Our Sandblasting Services Explained

Sand blasting is when a surface is cleaned or prepared by forcibly propelling a stream of abrasive material against it.

Blast cleaning (sandblasting, grit-blasting) consists of bombarding the surface of a material with one of many types of sand, grit or shot. Normally sandblasting is carried out to remove paint, rust or scale, but sometimes it is required to impart a particular surface, or uniform finish, to the object being blasted.

A typical sandblasting rig consists of a high powered air-compressor connected to a blasting pot (where the sand or grit is introduced) connected via a length of blast hose to the blast nozzle.

Our sandblasting work
Our sandblasting work

The abrasive material used can be calcium silicate, calcium carbonate, granules of iron silicate (chilled iron), silicon carbide, glass grit produced from recycled bottle bank glass, aluminium oxide, garnet and even walnut shells! Abrasive materials are available in many different sizes, from dust to 3.5mm.

Items which can be cleaned by our company vary from wood, soft stone, brick and masonry, through to aluminium, iron and steel. It is “simply” a case of determining the correct material and pressure to accomplish the task. For instance, wood or soft stone would be sandblasted at very low pressure using the finest grade of sand available, whereas iron or steel can be cleaned at full pressure using 2.5mm chilled iron, if necessary. It is advisable to apply a first coat of primer to freshly blasted metal to prevent the onset of corrosion, and this can be carried out by Steadblast using spray, roller or brush.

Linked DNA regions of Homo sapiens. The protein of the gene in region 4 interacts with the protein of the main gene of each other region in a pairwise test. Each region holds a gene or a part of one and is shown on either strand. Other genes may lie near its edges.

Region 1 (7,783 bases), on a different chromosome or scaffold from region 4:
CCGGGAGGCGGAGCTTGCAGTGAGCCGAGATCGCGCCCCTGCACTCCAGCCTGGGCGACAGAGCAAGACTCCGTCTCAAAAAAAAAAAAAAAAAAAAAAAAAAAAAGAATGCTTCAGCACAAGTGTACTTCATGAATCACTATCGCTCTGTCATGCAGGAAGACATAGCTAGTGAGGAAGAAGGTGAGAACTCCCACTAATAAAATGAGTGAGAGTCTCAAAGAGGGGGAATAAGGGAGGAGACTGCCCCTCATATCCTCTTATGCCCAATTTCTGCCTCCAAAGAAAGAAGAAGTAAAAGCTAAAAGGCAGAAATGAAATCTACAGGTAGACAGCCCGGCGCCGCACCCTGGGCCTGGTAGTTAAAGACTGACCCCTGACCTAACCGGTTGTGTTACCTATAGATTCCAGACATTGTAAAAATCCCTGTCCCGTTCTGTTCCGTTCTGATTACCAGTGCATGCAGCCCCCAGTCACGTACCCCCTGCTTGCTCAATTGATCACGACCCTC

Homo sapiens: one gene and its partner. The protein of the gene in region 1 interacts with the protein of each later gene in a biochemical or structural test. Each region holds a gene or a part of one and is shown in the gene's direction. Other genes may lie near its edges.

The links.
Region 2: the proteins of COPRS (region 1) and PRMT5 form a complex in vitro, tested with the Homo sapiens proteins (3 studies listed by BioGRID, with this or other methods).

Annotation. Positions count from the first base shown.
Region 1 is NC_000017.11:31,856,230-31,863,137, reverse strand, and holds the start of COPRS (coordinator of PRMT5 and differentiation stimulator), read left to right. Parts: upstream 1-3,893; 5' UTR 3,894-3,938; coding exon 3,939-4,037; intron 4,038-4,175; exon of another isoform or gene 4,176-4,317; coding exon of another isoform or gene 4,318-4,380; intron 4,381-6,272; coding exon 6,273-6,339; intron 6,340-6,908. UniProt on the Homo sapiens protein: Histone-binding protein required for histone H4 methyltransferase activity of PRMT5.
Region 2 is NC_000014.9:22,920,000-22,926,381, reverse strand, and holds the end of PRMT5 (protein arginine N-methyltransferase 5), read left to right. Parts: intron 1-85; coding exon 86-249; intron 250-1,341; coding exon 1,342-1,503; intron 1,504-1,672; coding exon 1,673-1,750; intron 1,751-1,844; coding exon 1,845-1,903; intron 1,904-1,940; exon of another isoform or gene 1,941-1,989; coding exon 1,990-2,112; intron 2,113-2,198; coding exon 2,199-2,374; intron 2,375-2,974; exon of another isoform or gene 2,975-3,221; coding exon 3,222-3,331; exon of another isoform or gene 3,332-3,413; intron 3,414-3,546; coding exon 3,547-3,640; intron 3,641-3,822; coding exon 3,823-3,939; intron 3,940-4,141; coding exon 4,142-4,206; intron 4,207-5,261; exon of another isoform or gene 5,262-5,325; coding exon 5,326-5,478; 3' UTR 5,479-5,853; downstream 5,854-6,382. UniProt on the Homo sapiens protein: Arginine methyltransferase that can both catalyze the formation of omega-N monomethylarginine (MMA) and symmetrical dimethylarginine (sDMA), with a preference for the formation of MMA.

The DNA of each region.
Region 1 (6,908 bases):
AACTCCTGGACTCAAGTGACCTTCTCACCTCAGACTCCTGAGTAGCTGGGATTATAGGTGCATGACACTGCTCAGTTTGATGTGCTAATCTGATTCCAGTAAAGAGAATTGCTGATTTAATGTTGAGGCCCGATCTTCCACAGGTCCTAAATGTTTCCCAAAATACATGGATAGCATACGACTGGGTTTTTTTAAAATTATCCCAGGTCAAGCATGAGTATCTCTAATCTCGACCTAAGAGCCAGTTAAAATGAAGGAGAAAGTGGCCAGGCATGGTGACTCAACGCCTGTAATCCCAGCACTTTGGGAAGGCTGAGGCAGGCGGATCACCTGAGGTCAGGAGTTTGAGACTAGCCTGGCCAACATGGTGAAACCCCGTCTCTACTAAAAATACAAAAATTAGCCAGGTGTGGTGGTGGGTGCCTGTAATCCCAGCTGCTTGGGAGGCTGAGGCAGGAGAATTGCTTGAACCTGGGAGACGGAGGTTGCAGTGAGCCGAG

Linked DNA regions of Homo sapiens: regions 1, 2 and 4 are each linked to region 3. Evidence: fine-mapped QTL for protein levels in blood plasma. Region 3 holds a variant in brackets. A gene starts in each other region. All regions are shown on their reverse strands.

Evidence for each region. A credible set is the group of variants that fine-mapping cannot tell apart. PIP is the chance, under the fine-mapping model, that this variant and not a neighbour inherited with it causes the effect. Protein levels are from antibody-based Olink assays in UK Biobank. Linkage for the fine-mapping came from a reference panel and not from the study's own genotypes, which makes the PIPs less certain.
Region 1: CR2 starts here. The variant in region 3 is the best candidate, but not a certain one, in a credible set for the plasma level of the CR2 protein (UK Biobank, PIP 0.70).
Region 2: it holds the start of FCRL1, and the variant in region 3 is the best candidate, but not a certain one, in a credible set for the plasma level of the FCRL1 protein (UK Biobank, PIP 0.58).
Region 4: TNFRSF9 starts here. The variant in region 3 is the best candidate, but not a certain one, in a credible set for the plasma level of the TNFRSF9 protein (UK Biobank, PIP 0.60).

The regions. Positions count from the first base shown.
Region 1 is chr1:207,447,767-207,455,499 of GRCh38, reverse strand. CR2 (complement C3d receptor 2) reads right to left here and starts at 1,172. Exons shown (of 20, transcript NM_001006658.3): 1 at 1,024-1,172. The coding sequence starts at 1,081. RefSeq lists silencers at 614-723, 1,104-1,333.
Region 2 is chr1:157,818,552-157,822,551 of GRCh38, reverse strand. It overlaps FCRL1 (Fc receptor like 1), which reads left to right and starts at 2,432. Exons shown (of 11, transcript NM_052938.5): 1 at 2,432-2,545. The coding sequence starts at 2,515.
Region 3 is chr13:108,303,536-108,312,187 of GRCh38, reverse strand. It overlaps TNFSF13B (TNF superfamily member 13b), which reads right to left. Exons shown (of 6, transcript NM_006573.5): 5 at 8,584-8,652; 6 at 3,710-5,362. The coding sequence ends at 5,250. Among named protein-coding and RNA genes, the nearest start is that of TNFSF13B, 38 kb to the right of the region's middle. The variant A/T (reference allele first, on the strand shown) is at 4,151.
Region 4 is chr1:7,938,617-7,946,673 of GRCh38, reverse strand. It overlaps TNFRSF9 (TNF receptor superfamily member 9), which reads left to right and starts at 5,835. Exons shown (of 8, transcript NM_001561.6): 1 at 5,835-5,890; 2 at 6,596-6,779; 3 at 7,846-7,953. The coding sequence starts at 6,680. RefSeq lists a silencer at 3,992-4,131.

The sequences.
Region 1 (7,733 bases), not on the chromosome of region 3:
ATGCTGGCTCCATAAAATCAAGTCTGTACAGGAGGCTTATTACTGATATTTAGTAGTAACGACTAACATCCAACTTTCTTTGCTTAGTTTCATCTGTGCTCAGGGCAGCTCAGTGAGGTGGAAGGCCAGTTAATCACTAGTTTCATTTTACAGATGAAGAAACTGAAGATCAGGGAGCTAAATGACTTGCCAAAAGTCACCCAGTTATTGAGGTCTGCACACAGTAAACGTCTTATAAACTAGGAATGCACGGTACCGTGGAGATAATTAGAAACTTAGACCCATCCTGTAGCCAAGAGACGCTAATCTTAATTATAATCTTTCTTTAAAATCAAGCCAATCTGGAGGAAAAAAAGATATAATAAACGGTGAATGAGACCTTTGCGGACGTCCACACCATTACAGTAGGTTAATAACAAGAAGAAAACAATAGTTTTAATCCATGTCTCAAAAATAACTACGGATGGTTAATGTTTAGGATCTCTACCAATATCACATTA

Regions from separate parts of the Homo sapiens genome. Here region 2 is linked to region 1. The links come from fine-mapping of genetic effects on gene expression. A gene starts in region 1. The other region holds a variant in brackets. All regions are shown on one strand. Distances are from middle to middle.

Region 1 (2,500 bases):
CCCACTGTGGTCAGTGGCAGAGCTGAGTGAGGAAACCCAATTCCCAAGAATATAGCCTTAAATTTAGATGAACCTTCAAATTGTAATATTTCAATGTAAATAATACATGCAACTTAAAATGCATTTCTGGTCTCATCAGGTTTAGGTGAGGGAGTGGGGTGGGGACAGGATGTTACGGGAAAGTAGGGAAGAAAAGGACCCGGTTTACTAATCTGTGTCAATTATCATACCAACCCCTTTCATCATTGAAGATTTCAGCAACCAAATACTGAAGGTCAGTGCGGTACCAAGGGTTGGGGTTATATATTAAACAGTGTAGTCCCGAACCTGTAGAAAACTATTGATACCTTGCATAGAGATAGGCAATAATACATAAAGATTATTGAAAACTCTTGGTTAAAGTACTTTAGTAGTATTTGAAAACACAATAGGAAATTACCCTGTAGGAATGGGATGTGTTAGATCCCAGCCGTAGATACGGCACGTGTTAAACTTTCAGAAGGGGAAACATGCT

Dust nuisance can be effectively controlled, where appropriate, by using our Sat-Blast system; abrasive and water are mixed inside the machine and then delivered at pressures as low as 5 psi. As well as being dust-free, this device enables cleaning of delicate soft stone, using powdered abrasives that would otherwise be unsuitable in a traditional sandblasting pot.

If the use of water is not appropriate, we can still blast “dry” at very low pressure and have dust extraction equipment which will remove dust from confined spaces.

Due to the unpredictable nature of this work, and in order to gain an idea of the cost of the cleaning, it is sometimes necessary to carry out a “test patch” on the item in question; to ascertain the amount of time and material that will be required to remove the layers of paint etc without damaging the surface of the item itself.